Angola in 1990

Date of Independence: 11 November 1975
Population 9.28 million
Effects of South African destabilisation, 1980-88

(Source: United Nations Economic Commission for Africa)

  • 500 000 war-related deaths
  • 500 000 refugees
  • 1.5 million people displaced
  • defence spending 40% of national budget
  • export losses US$3.5 billion
  • rural production loss US$1 billion
  • key transport routes sabotaged: consequential loss of transit traffic revenue US$750 million
  • 1988 grain-equivalent food deficit: 750 000 tonnes
  • 75% of small town and rural water systems destroyed or damaged
  • 25% of primary health and education units destroyed

Angola has a strategic geographical position and immense mineral wealth. But today it has the highest rate of inflation within the Frontline States, 200%.

Settled by the Portuguese in 1575, it experienced the earliest and most backward form of European colonialism. Slavery was followed by a system of forced labour through which Angola was developed and exploited.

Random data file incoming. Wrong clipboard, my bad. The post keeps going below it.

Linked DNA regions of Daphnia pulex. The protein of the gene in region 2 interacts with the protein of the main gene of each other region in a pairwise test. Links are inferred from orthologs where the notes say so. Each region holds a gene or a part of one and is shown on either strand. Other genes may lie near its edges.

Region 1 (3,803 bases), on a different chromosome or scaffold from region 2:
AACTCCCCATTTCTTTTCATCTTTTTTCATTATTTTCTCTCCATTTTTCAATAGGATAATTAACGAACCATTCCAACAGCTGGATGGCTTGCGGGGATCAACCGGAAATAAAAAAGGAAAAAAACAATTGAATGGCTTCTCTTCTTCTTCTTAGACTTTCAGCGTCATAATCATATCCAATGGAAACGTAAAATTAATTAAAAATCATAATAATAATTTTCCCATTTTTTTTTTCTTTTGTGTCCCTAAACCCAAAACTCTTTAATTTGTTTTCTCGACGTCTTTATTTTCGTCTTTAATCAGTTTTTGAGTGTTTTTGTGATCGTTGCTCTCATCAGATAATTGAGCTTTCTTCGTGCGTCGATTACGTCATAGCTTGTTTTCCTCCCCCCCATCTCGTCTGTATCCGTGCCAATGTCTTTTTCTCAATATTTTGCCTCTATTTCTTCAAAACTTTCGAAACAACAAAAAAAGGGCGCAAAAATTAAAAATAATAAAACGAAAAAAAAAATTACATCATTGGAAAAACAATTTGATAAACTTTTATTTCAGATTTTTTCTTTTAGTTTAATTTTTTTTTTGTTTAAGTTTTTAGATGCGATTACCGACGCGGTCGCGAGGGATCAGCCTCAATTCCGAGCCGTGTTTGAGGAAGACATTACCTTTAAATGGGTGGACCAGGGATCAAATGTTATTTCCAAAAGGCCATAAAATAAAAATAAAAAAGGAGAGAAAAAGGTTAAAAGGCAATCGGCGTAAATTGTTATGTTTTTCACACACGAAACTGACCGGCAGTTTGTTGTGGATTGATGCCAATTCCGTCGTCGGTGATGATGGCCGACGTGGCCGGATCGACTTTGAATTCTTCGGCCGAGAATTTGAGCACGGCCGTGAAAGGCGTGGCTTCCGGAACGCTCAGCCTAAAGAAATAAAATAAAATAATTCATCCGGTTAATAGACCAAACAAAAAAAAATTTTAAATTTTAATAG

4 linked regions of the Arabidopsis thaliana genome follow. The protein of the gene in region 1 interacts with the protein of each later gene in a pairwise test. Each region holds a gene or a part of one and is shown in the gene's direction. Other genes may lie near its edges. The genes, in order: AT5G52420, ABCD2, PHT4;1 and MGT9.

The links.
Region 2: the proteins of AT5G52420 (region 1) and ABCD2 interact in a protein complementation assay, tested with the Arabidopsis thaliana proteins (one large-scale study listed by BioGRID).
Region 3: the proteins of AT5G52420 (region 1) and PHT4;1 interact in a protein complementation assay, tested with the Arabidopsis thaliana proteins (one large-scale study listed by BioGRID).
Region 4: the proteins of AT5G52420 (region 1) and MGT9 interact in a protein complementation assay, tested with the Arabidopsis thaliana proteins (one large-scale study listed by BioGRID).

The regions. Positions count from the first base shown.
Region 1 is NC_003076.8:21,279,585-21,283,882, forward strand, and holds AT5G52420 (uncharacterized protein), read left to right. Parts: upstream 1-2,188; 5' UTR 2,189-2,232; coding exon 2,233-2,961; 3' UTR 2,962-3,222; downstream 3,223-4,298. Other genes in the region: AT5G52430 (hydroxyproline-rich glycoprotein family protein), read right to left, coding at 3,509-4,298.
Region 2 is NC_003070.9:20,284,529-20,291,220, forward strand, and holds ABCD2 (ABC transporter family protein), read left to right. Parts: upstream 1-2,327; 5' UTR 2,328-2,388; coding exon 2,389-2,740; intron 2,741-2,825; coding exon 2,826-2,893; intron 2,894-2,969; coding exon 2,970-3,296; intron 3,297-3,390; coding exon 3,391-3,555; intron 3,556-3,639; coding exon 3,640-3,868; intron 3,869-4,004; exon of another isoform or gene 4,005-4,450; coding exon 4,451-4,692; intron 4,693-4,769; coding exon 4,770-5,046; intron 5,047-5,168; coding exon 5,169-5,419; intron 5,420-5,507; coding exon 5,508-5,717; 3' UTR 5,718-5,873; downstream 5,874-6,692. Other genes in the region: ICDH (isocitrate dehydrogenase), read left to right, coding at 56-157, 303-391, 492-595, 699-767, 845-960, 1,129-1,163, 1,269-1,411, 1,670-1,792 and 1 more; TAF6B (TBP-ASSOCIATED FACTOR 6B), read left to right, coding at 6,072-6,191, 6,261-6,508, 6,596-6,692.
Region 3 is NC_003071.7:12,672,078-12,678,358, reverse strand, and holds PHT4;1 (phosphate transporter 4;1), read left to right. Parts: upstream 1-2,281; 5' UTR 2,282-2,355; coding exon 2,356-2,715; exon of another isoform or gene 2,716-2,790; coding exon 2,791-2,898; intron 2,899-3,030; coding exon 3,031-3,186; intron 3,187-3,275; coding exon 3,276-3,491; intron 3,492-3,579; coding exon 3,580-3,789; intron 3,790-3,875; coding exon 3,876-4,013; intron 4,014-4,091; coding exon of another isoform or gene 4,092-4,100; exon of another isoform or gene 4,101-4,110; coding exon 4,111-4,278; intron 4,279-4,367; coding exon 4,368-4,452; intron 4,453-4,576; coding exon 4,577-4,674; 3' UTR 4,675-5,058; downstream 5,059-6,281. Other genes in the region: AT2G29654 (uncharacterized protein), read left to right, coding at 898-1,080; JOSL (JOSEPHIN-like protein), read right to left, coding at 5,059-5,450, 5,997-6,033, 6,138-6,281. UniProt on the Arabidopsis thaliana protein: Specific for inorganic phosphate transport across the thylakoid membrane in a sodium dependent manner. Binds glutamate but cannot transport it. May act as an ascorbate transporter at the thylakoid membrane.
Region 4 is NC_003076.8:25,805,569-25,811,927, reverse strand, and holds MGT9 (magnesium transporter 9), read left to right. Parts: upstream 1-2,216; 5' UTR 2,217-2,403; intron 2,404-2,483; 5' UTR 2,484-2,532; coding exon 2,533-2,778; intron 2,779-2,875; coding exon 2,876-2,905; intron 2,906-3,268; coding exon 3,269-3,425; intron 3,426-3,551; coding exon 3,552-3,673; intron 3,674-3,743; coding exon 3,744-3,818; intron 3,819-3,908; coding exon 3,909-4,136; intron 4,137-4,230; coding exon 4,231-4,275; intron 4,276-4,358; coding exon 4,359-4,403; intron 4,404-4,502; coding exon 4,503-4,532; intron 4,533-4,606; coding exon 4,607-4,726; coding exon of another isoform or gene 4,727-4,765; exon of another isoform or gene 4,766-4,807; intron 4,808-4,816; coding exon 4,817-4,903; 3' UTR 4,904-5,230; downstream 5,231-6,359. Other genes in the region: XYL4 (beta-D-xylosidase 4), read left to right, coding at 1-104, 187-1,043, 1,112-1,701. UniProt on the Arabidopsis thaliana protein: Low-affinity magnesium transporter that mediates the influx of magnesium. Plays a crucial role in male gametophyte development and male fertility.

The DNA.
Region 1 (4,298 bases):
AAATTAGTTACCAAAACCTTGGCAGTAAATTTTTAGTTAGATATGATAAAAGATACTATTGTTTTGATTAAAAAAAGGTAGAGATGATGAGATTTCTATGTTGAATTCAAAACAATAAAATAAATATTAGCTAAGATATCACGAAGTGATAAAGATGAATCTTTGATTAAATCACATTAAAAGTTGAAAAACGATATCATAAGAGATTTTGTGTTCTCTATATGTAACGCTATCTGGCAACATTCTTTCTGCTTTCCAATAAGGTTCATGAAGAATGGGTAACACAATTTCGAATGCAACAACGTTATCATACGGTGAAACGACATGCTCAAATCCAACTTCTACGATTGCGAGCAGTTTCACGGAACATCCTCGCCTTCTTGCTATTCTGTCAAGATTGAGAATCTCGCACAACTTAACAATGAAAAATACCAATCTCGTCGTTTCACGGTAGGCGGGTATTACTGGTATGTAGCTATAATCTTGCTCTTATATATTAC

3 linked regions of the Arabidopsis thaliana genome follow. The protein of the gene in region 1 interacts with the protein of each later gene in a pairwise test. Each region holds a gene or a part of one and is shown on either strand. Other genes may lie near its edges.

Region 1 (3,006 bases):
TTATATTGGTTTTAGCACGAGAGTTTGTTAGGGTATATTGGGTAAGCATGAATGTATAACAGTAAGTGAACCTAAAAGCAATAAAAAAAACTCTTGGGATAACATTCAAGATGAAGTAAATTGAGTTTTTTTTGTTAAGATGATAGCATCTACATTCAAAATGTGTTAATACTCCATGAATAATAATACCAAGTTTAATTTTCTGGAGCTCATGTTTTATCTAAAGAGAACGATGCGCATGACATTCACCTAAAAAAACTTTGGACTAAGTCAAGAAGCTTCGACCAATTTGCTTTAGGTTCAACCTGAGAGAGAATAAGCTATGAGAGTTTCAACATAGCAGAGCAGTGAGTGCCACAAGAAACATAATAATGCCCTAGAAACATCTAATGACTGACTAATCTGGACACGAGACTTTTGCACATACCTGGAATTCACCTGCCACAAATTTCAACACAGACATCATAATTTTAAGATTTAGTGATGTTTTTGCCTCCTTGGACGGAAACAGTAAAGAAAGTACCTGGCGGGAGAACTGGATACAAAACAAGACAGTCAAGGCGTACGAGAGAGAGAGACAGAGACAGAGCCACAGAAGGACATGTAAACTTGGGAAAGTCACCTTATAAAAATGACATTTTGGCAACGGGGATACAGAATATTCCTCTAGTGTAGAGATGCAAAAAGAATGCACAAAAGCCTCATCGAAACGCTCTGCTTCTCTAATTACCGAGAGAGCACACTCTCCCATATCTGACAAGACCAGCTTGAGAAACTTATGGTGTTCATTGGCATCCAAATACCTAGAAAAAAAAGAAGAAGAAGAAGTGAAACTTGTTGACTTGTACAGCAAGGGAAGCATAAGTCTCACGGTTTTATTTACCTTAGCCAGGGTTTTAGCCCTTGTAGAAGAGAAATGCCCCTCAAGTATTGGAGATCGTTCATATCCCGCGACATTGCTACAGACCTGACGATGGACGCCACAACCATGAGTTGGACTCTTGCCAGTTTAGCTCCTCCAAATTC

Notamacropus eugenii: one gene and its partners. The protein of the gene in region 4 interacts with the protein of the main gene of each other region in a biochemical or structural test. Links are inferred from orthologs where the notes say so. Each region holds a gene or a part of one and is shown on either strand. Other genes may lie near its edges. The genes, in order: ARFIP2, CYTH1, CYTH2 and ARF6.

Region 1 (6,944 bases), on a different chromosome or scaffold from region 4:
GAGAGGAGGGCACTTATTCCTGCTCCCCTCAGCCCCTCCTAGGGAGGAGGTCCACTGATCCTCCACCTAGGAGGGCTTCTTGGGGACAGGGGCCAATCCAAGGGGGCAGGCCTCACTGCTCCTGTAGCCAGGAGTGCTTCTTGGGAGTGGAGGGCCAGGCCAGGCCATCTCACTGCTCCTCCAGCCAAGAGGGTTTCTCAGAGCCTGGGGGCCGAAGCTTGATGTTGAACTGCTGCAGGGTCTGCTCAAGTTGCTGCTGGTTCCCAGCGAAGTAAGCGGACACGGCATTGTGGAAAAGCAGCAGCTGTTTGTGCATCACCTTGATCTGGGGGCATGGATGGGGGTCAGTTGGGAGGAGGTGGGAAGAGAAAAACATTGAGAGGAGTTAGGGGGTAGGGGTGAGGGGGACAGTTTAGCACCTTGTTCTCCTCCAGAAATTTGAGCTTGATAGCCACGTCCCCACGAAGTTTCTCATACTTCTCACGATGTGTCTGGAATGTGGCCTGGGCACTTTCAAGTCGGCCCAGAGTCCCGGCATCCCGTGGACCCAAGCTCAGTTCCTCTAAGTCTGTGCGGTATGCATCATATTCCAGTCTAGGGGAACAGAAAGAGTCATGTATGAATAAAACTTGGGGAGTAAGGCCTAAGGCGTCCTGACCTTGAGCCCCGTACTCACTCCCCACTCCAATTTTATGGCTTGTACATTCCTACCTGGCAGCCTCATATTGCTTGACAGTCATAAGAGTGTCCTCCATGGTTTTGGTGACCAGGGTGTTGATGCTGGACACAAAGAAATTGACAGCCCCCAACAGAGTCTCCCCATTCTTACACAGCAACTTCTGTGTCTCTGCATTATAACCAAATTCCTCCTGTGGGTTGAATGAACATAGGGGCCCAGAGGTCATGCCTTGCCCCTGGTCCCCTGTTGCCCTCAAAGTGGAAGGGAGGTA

There had always been resistance to colonial rule but it developed into sporadic war from 1961 until the collapse of the fascist regime in Portugal in 1974, when negotiations for independence were begun with the various political forces in Angola – MPLA (the Popular Movement for the Liberation of Angola), FNLA (the National Front for the Liberation of Angola), and UNITA ( the National Union for the Total Independence of Angola). After a period of civil war, the MPLA was able to establish its administration on a national basis by early 1976.

Since independence Angola has suffered from constant military incursions into its territory by South Africa, and previously by Rhodesia. Quite apart from the human consequences of such attacks, these operations aggravated the economic crisis of the country, already weakened by colonial exploitation of raw materials and the effects of the civil war, and disrupted life, especially in the rural 1reas. South Africa has continued to back the UNITA forces whose strategy is to cripple Angola’s economy, terrorise the people and destabilise the government.

Marcela Costa, 'Encounter', tapestry
João Inglês, ‘Pescador’ (Fisherman), linocut